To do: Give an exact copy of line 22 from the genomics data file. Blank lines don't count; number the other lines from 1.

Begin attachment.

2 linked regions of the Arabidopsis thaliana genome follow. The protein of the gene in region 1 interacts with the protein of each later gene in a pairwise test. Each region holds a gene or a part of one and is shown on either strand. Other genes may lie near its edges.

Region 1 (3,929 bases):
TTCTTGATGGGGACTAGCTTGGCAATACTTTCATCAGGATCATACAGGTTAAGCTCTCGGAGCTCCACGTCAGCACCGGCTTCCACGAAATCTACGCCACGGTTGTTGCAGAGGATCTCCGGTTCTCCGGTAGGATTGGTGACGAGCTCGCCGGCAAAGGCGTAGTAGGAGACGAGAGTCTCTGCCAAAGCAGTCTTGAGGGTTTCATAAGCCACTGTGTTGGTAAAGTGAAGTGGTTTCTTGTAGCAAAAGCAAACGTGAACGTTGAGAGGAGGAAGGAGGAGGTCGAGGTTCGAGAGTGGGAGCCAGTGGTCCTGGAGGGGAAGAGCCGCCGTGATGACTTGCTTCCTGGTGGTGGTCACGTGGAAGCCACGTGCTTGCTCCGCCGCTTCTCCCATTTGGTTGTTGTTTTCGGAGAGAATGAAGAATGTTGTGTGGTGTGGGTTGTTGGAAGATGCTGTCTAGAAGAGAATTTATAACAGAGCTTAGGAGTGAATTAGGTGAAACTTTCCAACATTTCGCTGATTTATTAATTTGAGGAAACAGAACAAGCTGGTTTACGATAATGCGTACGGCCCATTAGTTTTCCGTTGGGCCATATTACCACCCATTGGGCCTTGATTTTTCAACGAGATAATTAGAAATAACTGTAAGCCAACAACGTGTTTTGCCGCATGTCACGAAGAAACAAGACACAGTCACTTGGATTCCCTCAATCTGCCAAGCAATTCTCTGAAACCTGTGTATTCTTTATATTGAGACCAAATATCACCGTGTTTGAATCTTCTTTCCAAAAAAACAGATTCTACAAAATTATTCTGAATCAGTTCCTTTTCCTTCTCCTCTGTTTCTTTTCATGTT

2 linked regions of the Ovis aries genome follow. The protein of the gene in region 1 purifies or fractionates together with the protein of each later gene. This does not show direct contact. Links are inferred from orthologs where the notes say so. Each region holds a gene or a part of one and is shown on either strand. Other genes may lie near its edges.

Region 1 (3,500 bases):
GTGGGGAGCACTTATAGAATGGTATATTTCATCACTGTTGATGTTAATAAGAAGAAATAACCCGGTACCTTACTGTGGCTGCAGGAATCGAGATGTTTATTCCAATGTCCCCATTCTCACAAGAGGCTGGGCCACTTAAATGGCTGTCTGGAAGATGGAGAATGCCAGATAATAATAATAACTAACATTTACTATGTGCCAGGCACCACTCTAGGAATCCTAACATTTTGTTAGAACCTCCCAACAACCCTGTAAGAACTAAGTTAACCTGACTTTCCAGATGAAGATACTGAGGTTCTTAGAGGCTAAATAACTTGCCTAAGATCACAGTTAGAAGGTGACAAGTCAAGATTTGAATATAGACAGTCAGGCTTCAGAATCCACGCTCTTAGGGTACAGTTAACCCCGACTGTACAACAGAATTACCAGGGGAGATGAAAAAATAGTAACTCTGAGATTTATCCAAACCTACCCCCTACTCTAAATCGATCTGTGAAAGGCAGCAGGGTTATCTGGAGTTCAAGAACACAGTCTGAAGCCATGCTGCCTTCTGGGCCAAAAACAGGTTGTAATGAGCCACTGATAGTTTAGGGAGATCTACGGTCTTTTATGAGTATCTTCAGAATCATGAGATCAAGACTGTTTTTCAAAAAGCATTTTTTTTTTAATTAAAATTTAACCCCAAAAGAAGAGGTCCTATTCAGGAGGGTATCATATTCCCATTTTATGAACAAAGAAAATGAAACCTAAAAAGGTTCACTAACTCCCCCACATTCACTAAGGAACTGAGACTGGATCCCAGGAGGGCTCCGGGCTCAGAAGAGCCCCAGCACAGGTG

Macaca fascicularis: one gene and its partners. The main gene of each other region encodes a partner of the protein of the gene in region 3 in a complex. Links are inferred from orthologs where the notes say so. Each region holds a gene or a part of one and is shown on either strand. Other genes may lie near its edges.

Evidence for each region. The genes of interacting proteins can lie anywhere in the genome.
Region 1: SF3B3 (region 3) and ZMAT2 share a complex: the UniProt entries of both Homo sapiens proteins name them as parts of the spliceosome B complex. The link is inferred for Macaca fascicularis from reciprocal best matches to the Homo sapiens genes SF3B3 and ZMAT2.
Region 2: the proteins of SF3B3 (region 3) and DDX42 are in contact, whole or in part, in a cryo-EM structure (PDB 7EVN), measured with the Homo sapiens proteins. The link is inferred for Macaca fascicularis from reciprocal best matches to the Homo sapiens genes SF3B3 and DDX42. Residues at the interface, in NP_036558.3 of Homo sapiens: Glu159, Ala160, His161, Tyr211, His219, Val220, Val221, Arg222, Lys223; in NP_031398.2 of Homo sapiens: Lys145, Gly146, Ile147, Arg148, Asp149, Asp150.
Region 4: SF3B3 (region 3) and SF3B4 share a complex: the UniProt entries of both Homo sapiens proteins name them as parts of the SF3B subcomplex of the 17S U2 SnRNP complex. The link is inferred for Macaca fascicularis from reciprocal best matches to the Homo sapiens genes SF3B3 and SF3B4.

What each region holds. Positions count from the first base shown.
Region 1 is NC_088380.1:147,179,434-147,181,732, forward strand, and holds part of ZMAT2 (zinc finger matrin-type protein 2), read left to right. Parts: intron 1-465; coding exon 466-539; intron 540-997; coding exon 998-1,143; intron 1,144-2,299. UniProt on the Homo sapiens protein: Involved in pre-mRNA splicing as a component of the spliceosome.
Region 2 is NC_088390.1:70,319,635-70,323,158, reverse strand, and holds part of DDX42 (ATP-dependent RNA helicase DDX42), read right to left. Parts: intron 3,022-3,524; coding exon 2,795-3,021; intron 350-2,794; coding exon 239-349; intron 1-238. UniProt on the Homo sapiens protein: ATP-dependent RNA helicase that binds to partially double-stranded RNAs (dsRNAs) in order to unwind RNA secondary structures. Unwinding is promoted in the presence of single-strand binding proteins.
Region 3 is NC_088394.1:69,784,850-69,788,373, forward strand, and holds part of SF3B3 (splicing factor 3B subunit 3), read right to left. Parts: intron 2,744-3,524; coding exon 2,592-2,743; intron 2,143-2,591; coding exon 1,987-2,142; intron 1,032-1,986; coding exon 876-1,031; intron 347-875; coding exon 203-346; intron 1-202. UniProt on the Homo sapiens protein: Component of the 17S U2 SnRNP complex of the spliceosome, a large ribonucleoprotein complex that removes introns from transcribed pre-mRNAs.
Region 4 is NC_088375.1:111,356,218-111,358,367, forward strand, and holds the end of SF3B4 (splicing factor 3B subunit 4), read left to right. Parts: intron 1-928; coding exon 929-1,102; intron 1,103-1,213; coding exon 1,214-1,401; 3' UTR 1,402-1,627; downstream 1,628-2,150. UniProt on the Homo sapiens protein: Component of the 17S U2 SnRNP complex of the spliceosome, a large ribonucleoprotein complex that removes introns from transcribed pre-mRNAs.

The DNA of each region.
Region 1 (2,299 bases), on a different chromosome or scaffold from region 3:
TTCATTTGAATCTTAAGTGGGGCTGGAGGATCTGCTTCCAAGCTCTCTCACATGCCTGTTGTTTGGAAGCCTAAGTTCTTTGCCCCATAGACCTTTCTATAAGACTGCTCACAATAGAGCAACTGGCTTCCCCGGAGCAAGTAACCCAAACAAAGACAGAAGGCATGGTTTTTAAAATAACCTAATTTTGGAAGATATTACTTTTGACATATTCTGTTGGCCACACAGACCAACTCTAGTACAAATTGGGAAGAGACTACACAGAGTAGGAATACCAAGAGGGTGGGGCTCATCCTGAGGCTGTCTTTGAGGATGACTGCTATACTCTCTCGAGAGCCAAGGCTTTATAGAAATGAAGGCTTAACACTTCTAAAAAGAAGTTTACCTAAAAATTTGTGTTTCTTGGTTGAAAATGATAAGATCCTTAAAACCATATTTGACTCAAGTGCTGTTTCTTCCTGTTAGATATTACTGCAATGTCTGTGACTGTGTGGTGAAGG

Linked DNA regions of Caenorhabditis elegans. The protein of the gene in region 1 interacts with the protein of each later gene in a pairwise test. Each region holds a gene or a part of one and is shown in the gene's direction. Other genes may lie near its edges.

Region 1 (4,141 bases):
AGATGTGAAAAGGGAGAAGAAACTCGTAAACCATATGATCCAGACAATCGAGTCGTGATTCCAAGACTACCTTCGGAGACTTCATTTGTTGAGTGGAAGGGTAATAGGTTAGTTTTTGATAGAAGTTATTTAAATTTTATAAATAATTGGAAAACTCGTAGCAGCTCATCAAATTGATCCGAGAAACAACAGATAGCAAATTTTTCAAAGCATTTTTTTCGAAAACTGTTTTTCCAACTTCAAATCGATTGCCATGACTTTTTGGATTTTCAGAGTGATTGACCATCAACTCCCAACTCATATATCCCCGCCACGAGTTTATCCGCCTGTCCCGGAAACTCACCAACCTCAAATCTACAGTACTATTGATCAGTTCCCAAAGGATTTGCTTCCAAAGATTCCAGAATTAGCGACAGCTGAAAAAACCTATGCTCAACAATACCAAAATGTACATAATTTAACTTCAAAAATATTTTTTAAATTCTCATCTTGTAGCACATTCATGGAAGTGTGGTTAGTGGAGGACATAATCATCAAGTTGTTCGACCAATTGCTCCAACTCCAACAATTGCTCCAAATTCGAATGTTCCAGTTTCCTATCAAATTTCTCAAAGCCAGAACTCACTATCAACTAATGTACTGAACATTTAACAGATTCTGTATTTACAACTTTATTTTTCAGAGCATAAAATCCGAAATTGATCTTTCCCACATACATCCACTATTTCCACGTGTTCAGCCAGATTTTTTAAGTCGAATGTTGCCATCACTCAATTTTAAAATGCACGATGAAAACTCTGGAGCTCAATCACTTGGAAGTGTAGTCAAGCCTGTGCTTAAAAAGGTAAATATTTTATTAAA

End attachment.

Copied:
AGATGTGAAAAGGGAGAAGAAACTCGTAAACCATATGATCCAGACAATCGAGTCGTGATTCCAAGACTACCTTCGGAGACTTCATTTGTTGAGTGGAAGGGTAATAGGTTAGTTTTTGATAGAAGTTATTTAAATTTTATAAATAATTGGAAAACTCGTAGCAGCTCATCAAATTGATCCGAGAAACAACAGATAGCAAATTTTTCAAAGCATTTTTTTCGAAAACTGTTTTTCCAACTTCAAATCGATTGCCATGACTTTTTGGATTTTCAGAGTGATTGACCATCAACTCCCAACTCATATATCCCCGCCACGAGTTTATCCGCCTGTCCCGGAAACTCACCAACCTCAAATCTACAGTACTATTGATCAGTTCCCAAAGGATTTGCTTCCAAAGATTCCAGAATTAGCGACAGCTGAAAAAACCTATGCTCAACAATACCAAAATGTACATAATTTAACTTCAAAAATATTTTTTAAATTCTCATCTTGTAGCACATTCATGGAAGTGTGGTTAGTGGAGGACATAATCATCAAGTTGTTCGACCAATTGCTCCAACTCCAACAATTGCTCCAAATTCGAATGTTCCAGTTTCCTATCAAATTTCTCAAAGCCAGAACTCACTATCAACTAATGTACTGAACATTTAACAGATTCTGTATTTACAACTTTATTTTTCAGAGCATAAAATCCGAAATTGATCTTTCCCACATACATCCACTATTTCCACGTGTTCAGCCAGATTTTTTAAGTCGAATGTTGCCATCACTCAATTTTAAAATGCACGATGAAAACTCTGGAGCTCAATCACTTGGAAGTGTAGTCAAGCCTGTGCTTAAAAAGGTAAATATTTTATTAAA